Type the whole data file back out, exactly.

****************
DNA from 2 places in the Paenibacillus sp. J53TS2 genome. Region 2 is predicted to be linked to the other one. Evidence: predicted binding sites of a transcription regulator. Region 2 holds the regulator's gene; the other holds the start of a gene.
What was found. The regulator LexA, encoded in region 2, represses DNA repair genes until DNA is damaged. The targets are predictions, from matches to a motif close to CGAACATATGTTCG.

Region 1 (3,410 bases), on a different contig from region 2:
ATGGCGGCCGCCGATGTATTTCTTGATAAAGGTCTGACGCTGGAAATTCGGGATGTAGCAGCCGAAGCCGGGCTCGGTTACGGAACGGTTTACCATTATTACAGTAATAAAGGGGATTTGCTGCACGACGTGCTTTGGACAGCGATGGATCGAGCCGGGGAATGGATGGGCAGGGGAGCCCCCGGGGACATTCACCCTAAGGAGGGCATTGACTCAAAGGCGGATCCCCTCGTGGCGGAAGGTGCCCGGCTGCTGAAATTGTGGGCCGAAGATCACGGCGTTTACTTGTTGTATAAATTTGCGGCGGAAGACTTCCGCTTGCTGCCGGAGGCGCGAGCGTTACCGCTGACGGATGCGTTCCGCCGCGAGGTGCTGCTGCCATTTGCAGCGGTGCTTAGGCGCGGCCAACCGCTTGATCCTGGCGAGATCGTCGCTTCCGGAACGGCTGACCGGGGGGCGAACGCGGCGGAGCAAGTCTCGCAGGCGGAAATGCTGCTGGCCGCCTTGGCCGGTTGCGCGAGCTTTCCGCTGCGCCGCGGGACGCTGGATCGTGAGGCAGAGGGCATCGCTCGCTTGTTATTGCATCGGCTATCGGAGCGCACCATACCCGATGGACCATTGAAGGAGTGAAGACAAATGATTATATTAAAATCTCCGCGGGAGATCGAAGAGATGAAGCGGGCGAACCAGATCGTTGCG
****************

DNA from 2 places in the Paenibacillus sp. J53TS2 genome. Region 2 is predicted to be linked to the other one. Evidence: predicted binding sites of a transcription regulator. Region 2 holds the regulator's gene; the other holds the start of a gene.
What was found. The regulator LexA, encoded in region 2, represses DNA repair genes until DNA is damaged. The targets are predictions, from matches to a motif close to CGAACATATGTTCG.

Region 1 (3,410 bases), on a different contig from region 2:
ATGGCGGCCGCCGATGTATTTCTTGATAAAGGTCTGACGCTGGAAATTCGGGATGTAGCAGCCGAAGCCGGGCTCGGTTACGGAACGGTTTACCATTATTACAGTAATAAAGGGGATTTGCTGCACGACGTGCTTTGGACAGCGATGGATCGAGCCGGGGAATGGATGGGCAGGGGAGCCCCCGGGGACATTCACCCTAAGGAGGGCATTGACTCAAAGGCGGATCCCCTCGTGGCGGAAGGTGCCCGGCTGCTGAAATTGTGGGCCGAAGATCACGGCGTTTACTTGTTGTATAAATTTGCGGCGGAAGACTTCCGCTTGCTGCCGGAGGCGCGAGCGTTACCGCTGACGGATGCGTTCCGCCGCGAGGTGCTGCTGCCATTTGCAGCGGTGCTTAGGCGCGGCCAACCGCTTGATCCTGGCGAGATCGTCGCTTCCGGAACGGCTGACCGGGGGGCGAACGCGGCGGAGCAAGTCTCGCAGGCGGAAATGCTGCTGGCCGCCTTGGCCGGTTGCGCGAGCTTTCCGCTGCGCCGCGGGACGCTGGATCGTGAGGCAGAGGGCATCGCTCGCTTGTTATTGCATCGGCTATCGGAGCGCACCATACCCGATGGACCATTGAAGGAGTGAAGACAAATGATTATATTAAAATCTCCGCGGGAGATCGAAGAGATGAAGCGGGCGAACCAGATCGTTGCG